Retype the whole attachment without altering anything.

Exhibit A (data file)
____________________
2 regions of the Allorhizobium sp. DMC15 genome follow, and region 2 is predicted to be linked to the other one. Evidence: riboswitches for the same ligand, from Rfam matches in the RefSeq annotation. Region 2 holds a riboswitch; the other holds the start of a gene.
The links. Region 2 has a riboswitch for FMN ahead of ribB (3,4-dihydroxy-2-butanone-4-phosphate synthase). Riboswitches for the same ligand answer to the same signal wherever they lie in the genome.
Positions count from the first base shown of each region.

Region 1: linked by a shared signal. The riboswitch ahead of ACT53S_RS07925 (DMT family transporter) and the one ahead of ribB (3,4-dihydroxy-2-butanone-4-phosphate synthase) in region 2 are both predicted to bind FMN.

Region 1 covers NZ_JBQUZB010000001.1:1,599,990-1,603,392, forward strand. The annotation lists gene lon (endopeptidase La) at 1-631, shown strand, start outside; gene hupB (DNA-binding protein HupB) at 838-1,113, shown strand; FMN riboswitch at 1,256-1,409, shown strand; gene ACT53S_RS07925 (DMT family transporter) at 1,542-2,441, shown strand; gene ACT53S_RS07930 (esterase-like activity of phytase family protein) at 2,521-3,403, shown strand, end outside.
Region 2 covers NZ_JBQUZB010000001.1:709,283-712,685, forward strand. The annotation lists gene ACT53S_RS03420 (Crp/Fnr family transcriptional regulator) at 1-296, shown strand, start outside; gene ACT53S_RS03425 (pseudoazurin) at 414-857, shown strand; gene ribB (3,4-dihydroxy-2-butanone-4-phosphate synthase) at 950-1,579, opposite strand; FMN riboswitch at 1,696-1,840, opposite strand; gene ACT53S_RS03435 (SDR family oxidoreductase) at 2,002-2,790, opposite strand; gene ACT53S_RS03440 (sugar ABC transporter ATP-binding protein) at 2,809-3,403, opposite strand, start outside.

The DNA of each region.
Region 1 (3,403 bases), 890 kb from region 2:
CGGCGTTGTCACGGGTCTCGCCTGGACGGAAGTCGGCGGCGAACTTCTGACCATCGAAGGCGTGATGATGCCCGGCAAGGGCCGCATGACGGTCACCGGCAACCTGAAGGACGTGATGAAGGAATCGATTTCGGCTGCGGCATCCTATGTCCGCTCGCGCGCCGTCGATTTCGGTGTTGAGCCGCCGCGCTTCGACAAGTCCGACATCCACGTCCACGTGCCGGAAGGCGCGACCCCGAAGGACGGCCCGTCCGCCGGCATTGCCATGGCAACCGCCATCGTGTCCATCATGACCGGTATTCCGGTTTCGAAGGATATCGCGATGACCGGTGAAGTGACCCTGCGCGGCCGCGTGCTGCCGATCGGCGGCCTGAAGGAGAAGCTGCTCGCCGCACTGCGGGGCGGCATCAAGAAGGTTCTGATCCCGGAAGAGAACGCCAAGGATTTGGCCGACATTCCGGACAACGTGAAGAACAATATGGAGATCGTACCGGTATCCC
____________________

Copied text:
2 regions of the Allorhizobium sp. DMC15 genome follow, and region 2 is predicted to be linked to the other one. Evidence: riboswitches for the same ligand, from Rfam matches in the RefSeq annotation. Region 2 holds a riboswitch; the other holds the start of a gene.
The links. Region 2 has a riboswitch for FMN ahead of ribB (3,4-dihydroxy-2-butanone-4-phosphate synthase). Riboswitches for the same ligand answer to the same signal wherever they lie in the genome.
Positions count from the first base shown of each region.

Region 1: linked by a shared signal. The riboswitch ahead of ACT53S_RS07925 (DMT family transporter) and the one ahead of ribB (3,4-dihydroxy-2-butanone-4-phosphate synthase) in region 2 are both predicted to bind FMN.

Region 1 covers NZ_JBQUZB010000001.1:1,599,990-1,603,392, forward strand. The annotation lists gene lon (endopeptidase La) at 1-631, shown strand, start outside; gene hupB (DNA-binding protein HupB) at 838-1,113, shown strand; FMN riboswitch at 1,256-1,409, shown strand; gene ACT53S_RS07925 (DMT family transporter) at 1,542-2,441, shown strand; gene ACT53S_RS07930 (esterase-like activity of phytase family protein) at 2,521-3,403, shown strand, end outside.
Region 2 covers NZ_JBQUZB010000001.1:709,283-712,685, forward strand. The annotation lists gene ACT53S_RS03420 (Crp/Fnr family transcriptional regulator) at 1-296, shown strand, start outside; gene ACT53S_RS03425 (pseudoazurin) at 414-857, shown strand; gene ribB (3,4-dihydroxy-2-butanone-4-phosphate synthase) at 950-1,579, opposite strand; FMN riboswitch at 1,696-1,840, opposite strand; gene ACT53S_RS03435 (SDR family oxidoreductase) at 2,002-2,790, opposite strand; gene ACT53S_RS03440 (sugar ABC transporter ATP-binding protein) at 2,809-3,403, opposite strand, start outside.

The DNA of each region.
Region 1 (3,403 bases), 890 kb from region 2:
CGGCGTTGTCACGGGTCTCGCCTGGACGGAAGTCGGCGGCGAACTTCTGACCATCGAAGGCGTGATGATGCCCGGCAAGGGCCGCATGACGGTCACCGGCAACCTGAAGGACGTGATGAAGGAATCGATTTCGGCTGCGGCATCCTATGTCCGCTCGCGCGCCGTCGATTTCGGTGTTGAGCCGCCGCGCTTCGACAAGTCCGACATCCACGTCCACGTGCCGGAAGGCGCGACCCCGAAGGACGGCCCGTCCGCCGGCATTGCCATGGCAACCGCCATCGTGTCCATCATGACCGGTATTCCGGTTTCGAAGGATATCGCGATGACCGGTGAAGTGACCCTGCGCGGCCGCGTGCTGCCGATCGGCGGCCTGAAGGAGAAGCTGCTCGCCGCACTGCGGGGCGGCATCAAGAAGGTTCTGATCCCGGAAGAGAACGCCAAGGATTTGGCCGACATTCCGGACAACGTGAAGAACAATATGGAGATCGTACCGGTATCCC